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Gov. Reynolds orders more business closures, says police departments will start to enforce her public health orders

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Closed signs hang on the door at Scratch Cupcakery (927 E 2nd Ave, Coralville) during the COVID-19 crisis. March 27, 2020. — Emma McClatchey/Little Village

On Monday, Gov. Reynolds signed a new public health emergency proclamation, which closes more retail businesses and public spaces where people gather, including malls and vape shops, as well as all door-to-door sales. Recreational sites like bowling alleys, bingo halls, playgrounds and camping sites will also be closed, but golf courses will remain open.

According to the governor’s proclamation, the following venues will be closed starting at 8 a.m. on Tuesday and remain closed through April 30.

A. Malls: All enclosed malls shall be closed, including interior common areas and any retail establishment that only accessible to the public from the interior common areas. A retail establishment that may be directly accessed from outside the mall is not required to close by this paragraph.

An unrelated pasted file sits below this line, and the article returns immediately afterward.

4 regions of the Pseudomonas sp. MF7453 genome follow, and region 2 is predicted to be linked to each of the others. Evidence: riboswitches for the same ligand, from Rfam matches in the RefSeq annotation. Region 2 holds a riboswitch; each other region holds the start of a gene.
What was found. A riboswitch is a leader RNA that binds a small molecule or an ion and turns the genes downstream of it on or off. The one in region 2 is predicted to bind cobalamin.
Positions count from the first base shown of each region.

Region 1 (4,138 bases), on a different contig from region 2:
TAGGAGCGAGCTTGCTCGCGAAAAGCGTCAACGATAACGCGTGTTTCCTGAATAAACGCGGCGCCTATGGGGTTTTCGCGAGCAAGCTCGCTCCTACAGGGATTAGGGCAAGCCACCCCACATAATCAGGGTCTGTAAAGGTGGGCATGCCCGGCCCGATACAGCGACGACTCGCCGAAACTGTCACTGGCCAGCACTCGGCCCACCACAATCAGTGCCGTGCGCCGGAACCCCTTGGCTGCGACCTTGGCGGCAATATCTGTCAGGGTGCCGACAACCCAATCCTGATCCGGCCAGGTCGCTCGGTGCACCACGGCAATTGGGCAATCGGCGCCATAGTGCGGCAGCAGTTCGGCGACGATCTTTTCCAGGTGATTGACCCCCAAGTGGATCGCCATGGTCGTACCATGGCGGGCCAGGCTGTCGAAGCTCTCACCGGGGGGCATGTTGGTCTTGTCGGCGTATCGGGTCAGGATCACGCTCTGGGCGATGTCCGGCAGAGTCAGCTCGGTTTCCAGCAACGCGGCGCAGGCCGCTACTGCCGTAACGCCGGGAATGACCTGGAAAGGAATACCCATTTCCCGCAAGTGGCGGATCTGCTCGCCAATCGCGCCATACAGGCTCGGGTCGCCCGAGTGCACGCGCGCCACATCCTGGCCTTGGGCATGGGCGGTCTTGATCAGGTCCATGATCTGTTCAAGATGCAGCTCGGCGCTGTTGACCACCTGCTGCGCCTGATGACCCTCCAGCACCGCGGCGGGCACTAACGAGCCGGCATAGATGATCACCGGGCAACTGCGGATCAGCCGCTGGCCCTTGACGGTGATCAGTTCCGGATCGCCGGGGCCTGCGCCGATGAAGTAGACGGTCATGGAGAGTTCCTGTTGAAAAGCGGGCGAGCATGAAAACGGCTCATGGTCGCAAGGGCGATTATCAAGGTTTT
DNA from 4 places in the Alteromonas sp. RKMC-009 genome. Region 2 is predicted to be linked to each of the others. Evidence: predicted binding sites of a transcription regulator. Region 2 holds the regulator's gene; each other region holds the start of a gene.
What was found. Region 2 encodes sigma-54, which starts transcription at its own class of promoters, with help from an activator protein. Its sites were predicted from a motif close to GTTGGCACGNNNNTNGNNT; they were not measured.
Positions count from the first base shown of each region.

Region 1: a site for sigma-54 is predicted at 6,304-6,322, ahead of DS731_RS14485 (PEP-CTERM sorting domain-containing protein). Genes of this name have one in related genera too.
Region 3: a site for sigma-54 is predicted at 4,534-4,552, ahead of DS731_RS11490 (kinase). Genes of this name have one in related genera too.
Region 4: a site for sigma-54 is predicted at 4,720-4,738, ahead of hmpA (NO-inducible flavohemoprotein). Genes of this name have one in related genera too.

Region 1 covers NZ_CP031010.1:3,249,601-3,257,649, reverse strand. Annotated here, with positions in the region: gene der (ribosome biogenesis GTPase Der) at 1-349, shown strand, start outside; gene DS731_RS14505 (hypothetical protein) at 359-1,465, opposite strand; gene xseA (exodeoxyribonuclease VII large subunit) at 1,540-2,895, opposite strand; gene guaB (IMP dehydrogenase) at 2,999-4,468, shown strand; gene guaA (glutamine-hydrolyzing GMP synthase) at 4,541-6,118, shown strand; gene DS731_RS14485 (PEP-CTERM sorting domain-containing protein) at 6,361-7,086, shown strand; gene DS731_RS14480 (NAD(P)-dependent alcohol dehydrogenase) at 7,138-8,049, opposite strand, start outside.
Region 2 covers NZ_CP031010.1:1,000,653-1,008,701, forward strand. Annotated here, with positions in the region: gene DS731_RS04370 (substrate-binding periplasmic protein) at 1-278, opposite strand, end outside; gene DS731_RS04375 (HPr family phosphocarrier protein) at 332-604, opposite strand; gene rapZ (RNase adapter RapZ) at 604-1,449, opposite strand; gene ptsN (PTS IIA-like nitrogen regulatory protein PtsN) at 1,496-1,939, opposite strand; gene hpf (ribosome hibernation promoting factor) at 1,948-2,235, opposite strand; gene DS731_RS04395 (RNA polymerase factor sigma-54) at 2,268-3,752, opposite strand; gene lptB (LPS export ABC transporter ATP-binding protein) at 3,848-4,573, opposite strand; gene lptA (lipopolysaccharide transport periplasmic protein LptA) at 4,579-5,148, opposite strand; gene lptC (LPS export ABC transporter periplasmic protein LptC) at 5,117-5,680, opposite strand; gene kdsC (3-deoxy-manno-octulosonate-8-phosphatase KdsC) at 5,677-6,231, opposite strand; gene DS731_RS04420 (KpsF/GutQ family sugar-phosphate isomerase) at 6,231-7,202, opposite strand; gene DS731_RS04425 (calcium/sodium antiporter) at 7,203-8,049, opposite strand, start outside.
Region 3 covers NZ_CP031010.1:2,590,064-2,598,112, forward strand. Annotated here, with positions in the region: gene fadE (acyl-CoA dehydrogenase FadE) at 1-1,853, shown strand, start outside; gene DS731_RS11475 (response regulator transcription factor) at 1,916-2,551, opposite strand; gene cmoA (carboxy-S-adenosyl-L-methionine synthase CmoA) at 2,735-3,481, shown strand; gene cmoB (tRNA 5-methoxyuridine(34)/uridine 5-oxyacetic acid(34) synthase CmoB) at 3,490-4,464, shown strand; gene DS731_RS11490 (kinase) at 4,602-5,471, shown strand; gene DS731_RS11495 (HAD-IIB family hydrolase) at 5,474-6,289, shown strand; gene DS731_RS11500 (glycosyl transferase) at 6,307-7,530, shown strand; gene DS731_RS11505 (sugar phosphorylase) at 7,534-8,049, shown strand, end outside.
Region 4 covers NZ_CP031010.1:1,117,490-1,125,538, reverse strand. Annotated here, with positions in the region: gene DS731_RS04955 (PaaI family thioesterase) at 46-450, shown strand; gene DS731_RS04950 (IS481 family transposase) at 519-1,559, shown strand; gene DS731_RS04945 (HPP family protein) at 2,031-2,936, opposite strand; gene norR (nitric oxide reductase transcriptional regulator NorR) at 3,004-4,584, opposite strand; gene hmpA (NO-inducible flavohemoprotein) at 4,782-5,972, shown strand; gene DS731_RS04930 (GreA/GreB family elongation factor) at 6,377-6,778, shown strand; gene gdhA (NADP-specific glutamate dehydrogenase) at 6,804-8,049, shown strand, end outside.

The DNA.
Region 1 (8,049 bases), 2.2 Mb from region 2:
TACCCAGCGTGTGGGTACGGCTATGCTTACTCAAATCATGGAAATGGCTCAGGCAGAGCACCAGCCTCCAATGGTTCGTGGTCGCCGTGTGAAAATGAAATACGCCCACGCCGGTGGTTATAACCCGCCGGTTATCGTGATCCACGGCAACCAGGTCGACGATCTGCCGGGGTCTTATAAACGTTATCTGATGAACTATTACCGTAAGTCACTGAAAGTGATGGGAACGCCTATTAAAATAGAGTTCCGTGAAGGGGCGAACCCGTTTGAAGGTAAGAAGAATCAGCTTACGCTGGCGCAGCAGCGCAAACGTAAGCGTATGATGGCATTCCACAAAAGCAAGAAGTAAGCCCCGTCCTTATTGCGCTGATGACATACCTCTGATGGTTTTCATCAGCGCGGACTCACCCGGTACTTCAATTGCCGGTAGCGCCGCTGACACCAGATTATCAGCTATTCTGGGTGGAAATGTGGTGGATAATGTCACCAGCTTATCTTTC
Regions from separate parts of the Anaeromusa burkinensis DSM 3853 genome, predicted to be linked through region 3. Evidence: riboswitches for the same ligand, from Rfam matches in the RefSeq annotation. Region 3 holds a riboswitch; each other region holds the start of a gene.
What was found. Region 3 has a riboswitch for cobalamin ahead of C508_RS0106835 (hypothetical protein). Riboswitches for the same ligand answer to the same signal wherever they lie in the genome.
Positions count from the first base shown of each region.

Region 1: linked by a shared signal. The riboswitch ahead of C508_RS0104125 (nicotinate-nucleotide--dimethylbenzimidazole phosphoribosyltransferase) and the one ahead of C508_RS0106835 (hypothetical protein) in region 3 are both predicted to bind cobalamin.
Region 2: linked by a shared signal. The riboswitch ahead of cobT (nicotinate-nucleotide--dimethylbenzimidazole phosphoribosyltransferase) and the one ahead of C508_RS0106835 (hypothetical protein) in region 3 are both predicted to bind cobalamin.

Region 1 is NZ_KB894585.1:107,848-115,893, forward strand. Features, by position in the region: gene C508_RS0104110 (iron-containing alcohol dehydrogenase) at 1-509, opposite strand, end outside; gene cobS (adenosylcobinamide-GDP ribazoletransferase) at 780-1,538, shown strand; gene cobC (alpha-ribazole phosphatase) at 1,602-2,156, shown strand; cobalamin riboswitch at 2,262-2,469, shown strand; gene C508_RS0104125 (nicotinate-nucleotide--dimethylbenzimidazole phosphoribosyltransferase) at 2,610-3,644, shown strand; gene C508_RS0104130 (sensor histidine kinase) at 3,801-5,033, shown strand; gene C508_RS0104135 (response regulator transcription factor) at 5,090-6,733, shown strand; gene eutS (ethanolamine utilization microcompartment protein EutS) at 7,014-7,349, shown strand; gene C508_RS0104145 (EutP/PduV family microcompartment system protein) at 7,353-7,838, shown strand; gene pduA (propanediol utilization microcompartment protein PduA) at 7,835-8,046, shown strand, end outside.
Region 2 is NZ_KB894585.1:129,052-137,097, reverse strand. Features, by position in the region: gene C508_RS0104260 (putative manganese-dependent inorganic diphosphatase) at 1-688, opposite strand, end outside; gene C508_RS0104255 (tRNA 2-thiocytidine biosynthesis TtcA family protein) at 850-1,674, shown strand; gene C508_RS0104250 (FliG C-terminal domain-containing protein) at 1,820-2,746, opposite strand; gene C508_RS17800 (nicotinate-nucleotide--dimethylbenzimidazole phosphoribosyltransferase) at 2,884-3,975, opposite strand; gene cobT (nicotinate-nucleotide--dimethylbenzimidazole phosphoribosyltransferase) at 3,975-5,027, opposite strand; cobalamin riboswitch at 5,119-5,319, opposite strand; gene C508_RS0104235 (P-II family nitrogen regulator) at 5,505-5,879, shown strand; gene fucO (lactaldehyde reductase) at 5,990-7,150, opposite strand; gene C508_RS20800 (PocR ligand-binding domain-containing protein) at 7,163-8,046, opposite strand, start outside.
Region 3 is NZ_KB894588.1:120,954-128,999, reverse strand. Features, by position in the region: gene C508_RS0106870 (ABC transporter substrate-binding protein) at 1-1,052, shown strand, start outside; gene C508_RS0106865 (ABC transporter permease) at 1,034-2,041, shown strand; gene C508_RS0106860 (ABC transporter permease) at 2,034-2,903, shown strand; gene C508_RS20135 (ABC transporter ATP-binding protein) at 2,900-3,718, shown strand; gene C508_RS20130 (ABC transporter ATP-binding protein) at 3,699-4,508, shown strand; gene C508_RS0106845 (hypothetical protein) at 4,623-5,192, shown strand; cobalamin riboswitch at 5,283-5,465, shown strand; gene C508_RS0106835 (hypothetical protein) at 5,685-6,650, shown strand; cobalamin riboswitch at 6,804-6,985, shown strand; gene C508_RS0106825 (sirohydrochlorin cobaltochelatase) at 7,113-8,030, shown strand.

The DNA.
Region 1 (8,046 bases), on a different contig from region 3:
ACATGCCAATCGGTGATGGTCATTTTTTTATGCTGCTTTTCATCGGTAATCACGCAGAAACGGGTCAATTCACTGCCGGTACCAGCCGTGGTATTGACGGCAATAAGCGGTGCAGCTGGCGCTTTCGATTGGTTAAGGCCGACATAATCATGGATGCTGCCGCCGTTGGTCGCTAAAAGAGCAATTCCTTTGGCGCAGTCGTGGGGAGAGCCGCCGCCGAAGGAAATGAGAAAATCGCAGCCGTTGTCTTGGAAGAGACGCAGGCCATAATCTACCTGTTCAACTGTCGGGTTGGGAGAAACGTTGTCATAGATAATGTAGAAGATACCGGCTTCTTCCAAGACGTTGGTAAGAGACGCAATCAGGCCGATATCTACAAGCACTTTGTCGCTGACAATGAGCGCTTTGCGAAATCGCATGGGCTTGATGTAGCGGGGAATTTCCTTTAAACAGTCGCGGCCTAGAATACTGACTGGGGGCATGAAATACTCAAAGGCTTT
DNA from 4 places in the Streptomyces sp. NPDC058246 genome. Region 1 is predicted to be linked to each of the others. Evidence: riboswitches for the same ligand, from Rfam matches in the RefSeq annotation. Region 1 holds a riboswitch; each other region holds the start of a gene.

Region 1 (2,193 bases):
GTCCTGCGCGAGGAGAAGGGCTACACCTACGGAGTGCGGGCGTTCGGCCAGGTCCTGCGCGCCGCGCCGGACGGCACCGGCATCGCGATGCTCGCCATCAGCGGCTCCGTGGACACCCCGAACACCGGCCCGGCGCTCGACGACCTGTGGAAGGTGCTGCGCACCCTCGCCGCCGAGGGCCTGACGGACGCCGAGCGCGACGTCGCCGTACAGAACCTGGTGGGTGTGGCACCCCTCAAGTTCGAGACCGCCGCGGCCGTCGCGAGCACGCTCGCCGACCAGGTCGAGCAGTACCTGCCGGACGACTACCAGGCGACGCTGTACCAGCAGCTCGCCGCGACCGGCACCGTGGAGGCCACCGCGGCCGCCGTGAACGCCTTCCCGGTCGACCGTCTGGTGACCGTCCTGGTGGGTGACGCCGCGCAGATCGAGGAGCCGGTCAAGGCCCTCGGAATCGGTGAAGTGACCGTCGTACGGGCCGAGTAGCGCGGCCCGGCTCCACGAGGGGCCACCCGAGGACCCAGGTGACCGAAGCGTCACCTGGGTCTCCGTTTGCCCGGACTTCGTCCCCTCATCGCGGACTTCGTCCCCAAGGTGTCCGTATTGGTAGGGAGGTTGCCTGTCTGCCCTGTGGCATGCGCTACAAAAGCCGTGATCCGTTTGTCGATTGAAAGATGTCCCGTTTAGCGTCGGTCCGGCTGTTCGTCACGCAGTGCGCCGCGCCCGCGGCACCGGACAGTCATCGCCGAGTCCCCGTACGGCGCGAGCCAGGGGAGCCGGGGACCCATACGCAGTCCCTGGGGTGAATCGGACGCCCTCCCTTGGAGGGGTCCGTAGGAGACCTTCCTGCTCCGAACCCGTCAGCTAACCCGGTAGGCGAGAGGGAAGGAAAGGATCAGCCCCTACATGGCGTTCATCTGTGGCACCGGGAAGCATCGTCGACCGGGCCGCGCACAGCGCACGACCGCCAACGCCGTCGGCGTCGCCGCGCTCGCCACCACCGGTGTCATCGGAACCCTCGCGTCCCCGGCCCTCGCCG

B. Tobacco or vaping stores: All tobacco, cigarette, cigar, or vaping stores shall be closed.

C. Toy, gaming, music, instrument, movie, or adult entertainment stores: All toy, gaming, music, instrument, movie, or adult entertainment stores shall be closed.

D. Social and fraternal clubs: All social and fraternal clubs, including but not limited to American Legion or VFW posts, Elks Clubs, country clubs, and golf course clubhouses shall be closed, except that food and beverages may be sold if such food or beverages are promptly taken from the premises and a golf course clubhouse may also be open to the minimal extent necessary to facilitate use of the golf course provided appropriate social distancing practices are implemented.

E. Amusements: All bingo halls, bowling alleys, pool halls, arcades, and amusement parks shall be closed.

F. Museums, libraries, aquariums, and zoos: All museums, libraries, aquariums, and zoos shall be closed.

G. Race tracks: All race tracks and speedways shall be closed and shall not host any races, events, or other gatherings.

H. Skating rinks and parks: All indoor or outdoor roller or ice skating rinks and skate parks shall be closed.

I. Playgrounds: All outdoor or indoor playgrounds or children’s play centers shall be closed. This order does not apply to playgrounds in private residences or childcare facilities.

J. Campgrounds: All public and private campgrounds shall be closed to temporary recreational use. This order shall not prohibit the use of a campground by a long-term or permanent tenant who resides at the campground. All cabins and yurts in state parks shall also be closed to temporary residents.